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  • Writer's pictureHinton Magazine

Q&A : Jake Cornell & Marcia Belsky: Man & Woman

Man & Woman is a two-person comedy play parodying heterosexual love and all the “incisive and compassionate” films that have dissected relationships through the male gaze.

Marcia Belsky is a New York City based stand-up comedian, writer, and musician. She co-wrote Handmaid’s Tale: The Musical which sold out numerous shows in New York as well as in Washington DC at the Kennedy Centre. Recently her musical comedy was featured on Comedy Central’s Taking The Stage, including her hit song 100 Tampons which has now amassed over 40 million views on TikTok. She was on The Tonight Show with Jimmy Fallon as part of the “Battle of the Instant Songwriters” and was a speaker at the 2021 TED Women Conference in Palm Springs.

Jake Cornell is a Brooklyn based stand-up comedian, writer and actor. His comedy has been featured by Vogue, The Cut, and Brooklyn Magazine. He hosted Finish The Hit for Billboard Magazine and has been seen on Logo TV, College Humor, and MTV News. He is an alumnus of the esteemed Upright Citizens Brigade Theatre, where he taught and performed for several years.

We asked them a few questions about the show and the technique they use to bring the story to live.

What would you say is worse: geniuses who are unaware of their talent or ignoramuses believing themselves to be geniuses?

One of the most dangerous things in the world is a person who is truly dim but thinks they’re a genius. Intelligence innately makes you aware of how much there is in the world you don’t know; only an idiot would think they have the whole world figured out. It seems like when someone is covering their own inadequacies with arrogance and self-aggrandising behaviour, they end up a politician or CEO. A true genius is probably a farmer with a dope irrigation system, or a couple of comedians who wrote a humble little parody show that they are bravely taking to fringe.

Do you think women’s oppression is to be ended by men, by women, or it’s up to all of us to find a better way forward?

Who says we’re ending it!? Just kidding, we should all probably work on it. Part of what the show is making fun of is the notion of thinking any one person or small group of people could solve an issue as endemic as sexism with one single act. Our characters both think they can use their creative genius to better the status of women in the arts, but their real goal is to get the egotistical reward that comes with being the ones to “solve” sexism. The fact that our characters think this is a small enough issue that it could be solved by one play is proof of how little they grasp the scope of gendered issues.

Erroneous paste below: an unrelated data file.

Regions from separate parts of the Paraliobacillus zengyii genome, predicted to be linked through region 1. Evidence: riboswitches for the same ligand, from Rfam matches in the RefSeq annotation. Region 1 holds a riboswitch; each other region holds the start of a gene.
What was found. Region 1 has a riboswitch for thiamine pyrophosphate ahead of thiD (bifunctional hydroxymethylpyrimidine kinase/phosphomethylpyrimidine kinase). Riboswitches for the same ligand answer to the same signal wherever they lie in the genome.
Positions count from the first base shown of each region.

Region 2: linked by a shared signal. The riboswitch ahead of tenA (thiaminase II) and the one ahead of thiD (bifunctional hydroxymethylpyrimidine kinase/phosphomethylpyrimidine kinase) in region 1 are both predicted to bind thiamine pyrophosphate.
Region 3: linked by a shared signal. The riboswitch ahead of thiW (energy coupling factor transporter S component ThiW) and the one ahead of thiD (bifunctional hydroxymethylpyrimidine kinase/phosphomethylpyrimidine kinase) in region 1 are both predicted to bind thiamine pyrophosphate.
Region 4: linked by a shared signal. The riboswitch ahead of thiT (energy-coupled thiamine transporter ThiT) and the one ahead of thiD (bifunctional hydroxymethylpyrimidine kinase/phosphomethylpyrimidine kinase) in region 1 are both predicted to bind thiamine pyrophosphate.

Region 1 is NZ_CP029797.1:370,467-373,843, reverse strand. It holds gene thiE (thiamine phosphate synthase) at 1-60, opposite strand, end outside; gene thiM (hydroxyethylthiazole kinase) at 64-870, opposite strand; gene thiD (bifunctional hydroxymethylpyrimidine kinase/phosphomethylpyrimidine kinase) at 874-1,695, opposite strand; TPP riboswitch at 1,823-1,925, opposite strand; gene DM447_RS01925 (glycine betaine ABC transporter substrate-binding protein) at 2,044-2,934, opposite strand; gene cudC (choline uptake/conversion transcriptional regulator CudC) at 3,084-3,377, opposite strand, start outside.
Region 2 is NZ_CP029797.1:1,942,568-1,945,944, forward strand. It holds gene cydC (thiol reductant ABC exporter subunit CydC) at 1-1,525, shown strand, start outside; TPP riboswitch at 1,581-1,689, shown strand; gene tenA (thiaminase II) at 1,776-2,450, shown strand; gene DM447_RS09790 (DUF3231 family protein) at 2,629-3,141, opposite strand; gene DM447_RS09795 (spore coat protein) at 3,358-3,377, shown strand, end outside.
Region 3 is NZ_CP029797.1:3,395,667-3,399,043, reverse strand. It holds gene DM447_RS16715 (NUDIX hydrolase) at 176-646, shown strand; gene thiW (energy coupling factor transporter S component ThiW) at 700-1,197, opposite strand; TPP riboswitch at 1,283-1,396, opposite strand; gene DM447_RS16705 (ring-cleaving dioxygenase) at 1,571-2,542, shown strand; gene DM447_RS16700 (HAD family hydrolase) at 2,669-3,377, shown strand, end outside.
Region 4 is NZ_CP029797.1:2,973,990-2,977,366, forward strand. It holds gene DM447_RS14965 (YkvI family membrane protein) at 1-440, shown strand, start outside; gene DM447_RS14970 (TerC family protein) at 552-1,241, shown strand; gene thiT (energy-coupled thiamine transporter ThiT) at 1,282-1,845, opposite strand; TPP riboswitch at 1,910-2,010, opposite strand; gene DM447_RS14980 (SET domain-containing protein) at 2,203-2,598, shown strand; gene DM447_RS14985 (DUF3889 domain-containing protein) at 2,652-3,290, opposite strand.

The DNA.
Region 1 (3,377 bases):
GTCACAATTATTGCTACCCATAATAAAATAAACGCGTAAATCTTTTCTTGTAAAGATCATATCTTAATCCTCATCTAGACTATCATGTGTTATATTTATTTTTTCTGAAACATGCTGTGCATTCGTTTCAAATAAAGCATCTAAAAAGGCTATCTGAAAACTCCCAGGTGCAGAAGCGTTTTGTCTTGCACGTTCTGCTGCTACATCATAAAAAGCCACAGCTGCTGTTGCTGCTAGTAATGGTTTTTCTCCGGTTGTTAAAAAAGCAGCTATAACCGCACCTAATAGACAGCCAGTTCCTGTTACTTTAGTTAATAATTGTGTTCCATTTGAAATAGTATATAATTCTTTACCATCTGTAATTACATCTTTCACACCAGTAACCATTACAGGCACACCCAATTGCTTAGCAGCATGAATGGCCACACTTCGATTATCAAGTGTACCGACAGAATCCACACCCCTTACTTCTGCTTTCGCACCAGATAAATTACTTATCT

Would you say that women’s role in the arts has been limited by the way men view them?

Well…yes. This show wouldn’t exist if that wasn’t true. We’ve noticed the audience tends to skew very women heavy and very queer and that’s because those are the people most ready to laugh at these tropes that have limited them in the arts for so long. Something we tried to explore with this show is that male writers tend to take their POV as objective truth, and then write women's stories through this lens. The male character in this show (“Jake”) has written a show he thinks to be about women but really he places himself at the centre of the female character’s every thought and action. It’s been very cathartic to poke fun at this tendency and to simply show it onstage rather than describe it.

What roles could women play in the arts that men wouldn’t cast them into?

It’s not so much about the roles themselves as it is about how the roles are written. It’s not necessarily a problem that the woman is playing a wife, it’s that she’s playing someone whose only purpose in life is to be a wife and the character has never questioned that. There’s a fantasy perpetuated through the arts where men write women as being uncritical towards certain societal expectations when in reality, and oftentimes in private, they very much are. When women write for other women, there tends to be more nuance to these types of roles.

As a performer, do you think you need to feel that the power to change perception is within your grasp, or you can still create without being too focussed on the impact of your work?

Unlike our characters in the show, we didn’t write this show thinking we would change the world. While we’re definitely trying to say something, the primary goal has always been the laughs and putting on a good show. The show is about communal catharsis with the audience. We found something together that we wanted to make fun of, and wrote a funny show, but if it makes someone shift their perspective or realise something new, that’s great!

As someone as creatively gifted as you are, is it refreshing to play the role of a rather dim artist?

Okay firstly, thanks for saying we are creatively gifted. And secondly, YES. So much of our writing process has been us improvising in character together because we love playing these idiots so much. Constantly looking at things with a critical eye is deeply exhausting and we both want to be dumb as hell in our next lives. One of our favourite things is acting out the dramatic scenes within the play because we get to commit at a level that is truly, deeply ridiculous. One of our biggest concerns going into Fringe is losing our voices, because boy do these dummies yell at each other a lot. At the first show in New York, Jake’s voice was completely gone by the end of the last scene. It’s just so fun to commit so hard to these characters. They truly think they're doing the best but it’s just so bad.

Jake Cornell and Marcia Belsky: Man and Woman, Assembly George Square (Studio 4), 6.15pm, 3-28 August (not 17)


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